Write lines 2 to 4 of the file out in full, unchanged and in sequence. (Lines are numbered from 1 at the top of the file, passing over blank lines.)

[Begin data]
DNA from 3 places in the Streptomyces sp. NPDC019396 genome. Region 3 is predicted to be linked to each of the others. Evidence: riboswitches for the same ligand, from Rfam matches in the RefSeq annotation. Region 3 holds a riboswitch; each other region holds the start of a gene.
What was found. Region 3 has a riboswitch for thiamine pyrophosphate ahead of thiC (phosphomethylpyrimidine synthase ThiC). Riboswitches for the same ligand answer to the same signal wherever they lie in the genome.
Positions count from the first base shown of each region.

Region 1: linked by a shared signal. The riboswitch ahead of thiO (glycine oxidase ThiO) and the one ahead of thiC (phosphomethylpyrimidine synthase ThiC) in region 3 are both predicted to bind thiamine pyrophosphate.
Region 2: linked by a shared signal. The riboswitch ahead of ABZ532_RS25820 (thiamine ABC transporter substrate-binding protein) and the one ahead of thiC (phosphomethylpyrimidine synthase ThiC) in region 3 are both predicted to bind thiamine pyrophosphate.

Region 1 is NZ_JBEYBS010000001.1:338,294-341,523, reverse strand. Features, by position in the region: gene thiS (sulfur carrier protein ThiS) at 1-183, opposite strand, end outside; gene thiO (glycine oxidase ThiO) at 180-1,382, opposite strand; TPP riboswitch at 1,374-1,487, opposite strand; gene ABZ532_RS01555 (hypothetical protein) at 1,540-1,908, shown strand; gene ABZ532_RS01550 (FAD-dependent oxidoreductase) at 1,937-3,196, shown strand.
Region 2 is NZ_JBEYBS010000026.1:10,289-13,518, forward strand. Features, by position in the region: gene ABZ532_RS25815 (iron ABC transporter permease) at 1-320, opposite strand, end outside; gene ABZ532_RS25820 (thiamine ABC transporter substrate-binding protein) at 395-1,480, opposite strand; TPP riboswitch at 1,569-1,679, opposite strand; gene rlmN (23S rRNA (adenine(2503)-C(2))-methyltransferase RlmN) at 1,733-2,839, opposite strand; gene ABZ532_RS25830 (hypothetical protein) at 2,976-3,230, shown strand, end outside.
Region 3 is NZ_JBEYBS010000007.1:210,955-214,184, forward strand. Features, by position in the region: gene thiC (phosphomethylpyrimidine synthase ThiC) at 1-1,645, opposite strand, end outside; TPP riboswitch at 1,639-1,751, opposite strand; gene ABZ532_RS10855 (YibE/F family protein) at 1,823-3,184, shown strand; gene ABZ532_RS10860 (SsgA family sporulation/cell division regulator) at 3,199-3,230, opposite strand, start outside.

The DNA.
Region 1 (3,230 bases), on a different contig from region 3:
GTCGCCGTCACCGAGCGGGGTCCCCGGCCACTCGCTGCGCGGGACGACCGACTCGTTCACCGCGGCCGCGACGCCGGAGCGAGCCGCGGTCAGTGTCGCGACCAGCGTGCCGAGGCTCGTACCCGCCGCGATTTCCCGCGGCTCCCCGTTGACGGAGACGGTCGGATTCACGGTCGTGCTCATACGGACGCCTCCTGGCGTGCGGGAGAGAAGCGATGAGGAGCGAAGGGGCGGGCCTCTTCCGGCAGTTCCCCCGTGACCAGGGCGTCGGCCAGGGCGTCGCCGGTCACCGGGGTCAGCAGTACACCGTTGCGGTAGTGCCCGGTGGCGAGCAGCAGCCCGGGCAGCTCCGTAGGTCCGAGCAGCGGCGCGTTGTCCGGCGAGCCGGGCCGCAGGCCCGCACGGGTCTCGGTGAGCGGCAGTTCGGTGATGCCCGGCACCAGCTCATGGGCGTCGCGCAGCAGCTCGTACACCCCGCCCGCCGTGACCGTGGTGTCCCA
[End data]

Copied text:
What was found. Region 3 has a riboswitch for thiamine pyrophosphate ahead of thiC (phosphomethylpyrimidine synthase ThiC). Riboswitches for the same ligand answer to the same signal wherever they lie in the genome.
Positions count from the first base shown of each region.

Region 1: linked by a shared signal. The riboswitch ahead of thiO (glycine oxidase ThiO) and the one ahead of thiC (phosphomethylpyrimidine synthase ThiC) in region 3 are both predicted to bind thiamine pyrophosphate.